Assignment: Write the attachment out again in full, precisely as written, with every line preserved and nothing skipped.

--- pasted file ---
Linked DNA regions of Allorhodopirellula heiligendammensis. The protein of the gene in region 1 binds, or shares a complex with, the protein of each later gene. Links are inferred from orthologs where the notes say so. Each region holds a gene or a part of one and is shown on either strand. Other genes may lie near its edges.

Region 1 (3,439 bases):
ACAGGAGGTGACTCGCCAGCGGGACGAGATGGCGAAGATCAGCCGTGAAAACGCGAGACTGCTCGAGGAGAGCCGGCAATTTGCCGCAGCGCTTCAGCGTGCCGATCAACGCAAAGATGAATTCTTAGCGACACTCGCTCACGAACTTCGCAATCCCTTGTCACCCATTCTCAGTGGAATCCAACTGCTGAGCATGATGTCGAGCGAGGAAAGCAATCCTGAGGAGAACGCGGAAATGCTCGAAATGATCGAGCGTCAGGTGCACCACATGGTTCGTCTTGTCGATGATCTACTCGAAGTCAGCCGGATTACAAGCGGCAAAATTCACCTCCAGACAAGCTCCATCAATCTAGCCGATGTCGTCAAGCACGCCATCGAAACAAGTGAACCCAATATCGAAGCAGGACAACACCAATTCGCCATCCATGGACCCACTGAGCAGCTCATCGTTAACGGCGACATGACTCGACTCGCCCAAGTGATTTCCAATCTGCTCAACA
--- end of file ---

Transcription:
Linked DNA regions of Allorhodopirellula heiligendammensis. The protein of the gene in region 1 binds, or shares a complex with, the protein of each later gene. Links are inferred from orthologs where the notes say so. Each region holds a gene or a part of one and is shown on either strand. Other genes may lie near its edges.

Region 1 (3,439 bases):
ACAGGAGGTGACTCGCCAGCGGGACGAGATGGCGAAGATCAGCCGTGAAAACGCGAGACTGCTCGAGGAGAGCCGGCAATTTGCCGCAGCGCTTCAGCGTGCCGATCAACGCAAAGATGAATTCTTAGCGACACTCGCTCACGAACTTCGCAATCCCTTGTCACCCATTCTCAGTGGAATCCAACTGCTGAGCATGATGTCGAGCGAGGAAAGCAATCCTGAGGAGAACGCGGAAATGCTCGAAATGATCGAGCGTCAGGTGCACCACATGGTTCGTCTTGTCGATGATCTACTCGAAGTCAGCCGGATTACAAGCGGCAAAATTCACCTCCAGACAAGCTCCATCAATCTAGCCGATGTCGTCAAGCACGCCATCGAAACAAGTGAACCCAATATCGAAGCAGGACAACACCAATTCGCCATCCATGGACCCACTGAGCAGCTCATCGTTAACGGCGACATGACTCGACTCGCCCAAGTGATTTCCAATCTGCTCAACA